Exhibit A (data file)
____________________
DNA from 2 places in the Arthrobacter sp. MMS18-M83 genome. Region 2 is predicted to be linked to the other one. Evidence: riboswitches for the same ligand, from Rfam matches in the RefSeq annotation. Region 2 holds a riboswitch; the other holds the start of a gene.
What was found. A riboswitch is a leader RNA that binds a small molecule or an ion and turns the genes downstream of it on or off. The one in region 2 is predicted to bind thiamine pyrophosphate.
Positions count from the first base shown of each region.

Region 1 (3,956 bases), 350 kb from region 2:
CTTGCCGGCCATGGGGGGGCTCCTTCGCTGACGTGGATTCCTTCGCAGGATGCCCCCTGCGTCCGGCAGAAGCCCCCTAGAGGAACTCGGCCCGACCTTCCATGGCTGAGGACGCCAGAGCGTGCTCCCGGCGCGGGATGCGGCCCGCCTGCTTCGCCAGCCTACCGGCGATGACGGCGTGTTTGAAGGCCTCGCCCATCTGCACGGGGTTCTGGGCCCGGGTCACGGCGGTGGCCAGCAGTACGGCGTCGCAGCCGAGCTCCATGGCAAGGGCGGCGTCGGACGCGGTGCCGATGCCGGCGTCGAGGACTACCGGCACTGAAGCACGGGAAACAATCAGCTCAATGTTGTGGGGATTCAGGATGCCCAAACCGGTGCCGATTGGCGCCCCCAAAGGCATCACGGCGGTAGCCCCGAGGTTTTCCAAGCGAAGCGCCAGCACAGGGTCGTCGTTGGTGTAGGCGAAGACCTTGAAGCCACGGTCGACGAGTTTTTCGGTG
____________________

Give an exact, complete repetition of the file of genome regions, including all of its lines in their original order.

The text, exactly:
DNA from 2 places in the Arthrobacter sp. MMS18-M83 genome. Region 2 is predicted to be linked to the other one. Evidence: riboswitches for the same ligand, from Rfam matches in the RefSeq annotation. Region 2 holds a riboswitch; the other holds the start of a gene.
What was found. A riboswitch is a leader RNA that binds a small molecule or an ion and turns the genes downstream of it on or off. The one in region 2 is predicted to bind thiamine pyrophosphate.
Positions count from the first base shown of each region.

Region 1 (3,956 bases), 350 kb from region 2:
CTTGCCGGCCATGGGGGGGCTCCTTCGCTGACGTGGATTCCTTCGCAGGATGCCCCCTGCGTCCGGCAGAAGCCCCCTAGAGGAACTCGGCCCGACCTTCCATGGCTGAGGACGCCAGAGCGTGCTCCCGGCGCGGGATGCGGCCCGCCTGCTTCGCCAGCCTACCGGCGATGACGGCGTGTTTGAAGGCCTCGCCCATCTGCACGGGGTTCTGGGCCCGGGTCACGGCGGTGGCCAGCAGTACGGCGTCGCAGCCGAGCTCCATGGCAAGGGCGGCGTCGGACGCGGTGCCGATGCCGGCGTCGAGGACTACCGGCACTGAAGCACGGGAAACAATCAGCTCAATGTTGTGGGGATTCAGGATGCCCAAACCGGTGCCGATTGGCGCCCCCAAAGGCATCACGGCGGTAGCCCCGAGGTTTTCCAAGCGAAGCGCCAGCACAGGGTCGTCGTTGGTGTAGGCGAAGACCTTGAAGCCACGGTCGACGAGTTTTTCGGTG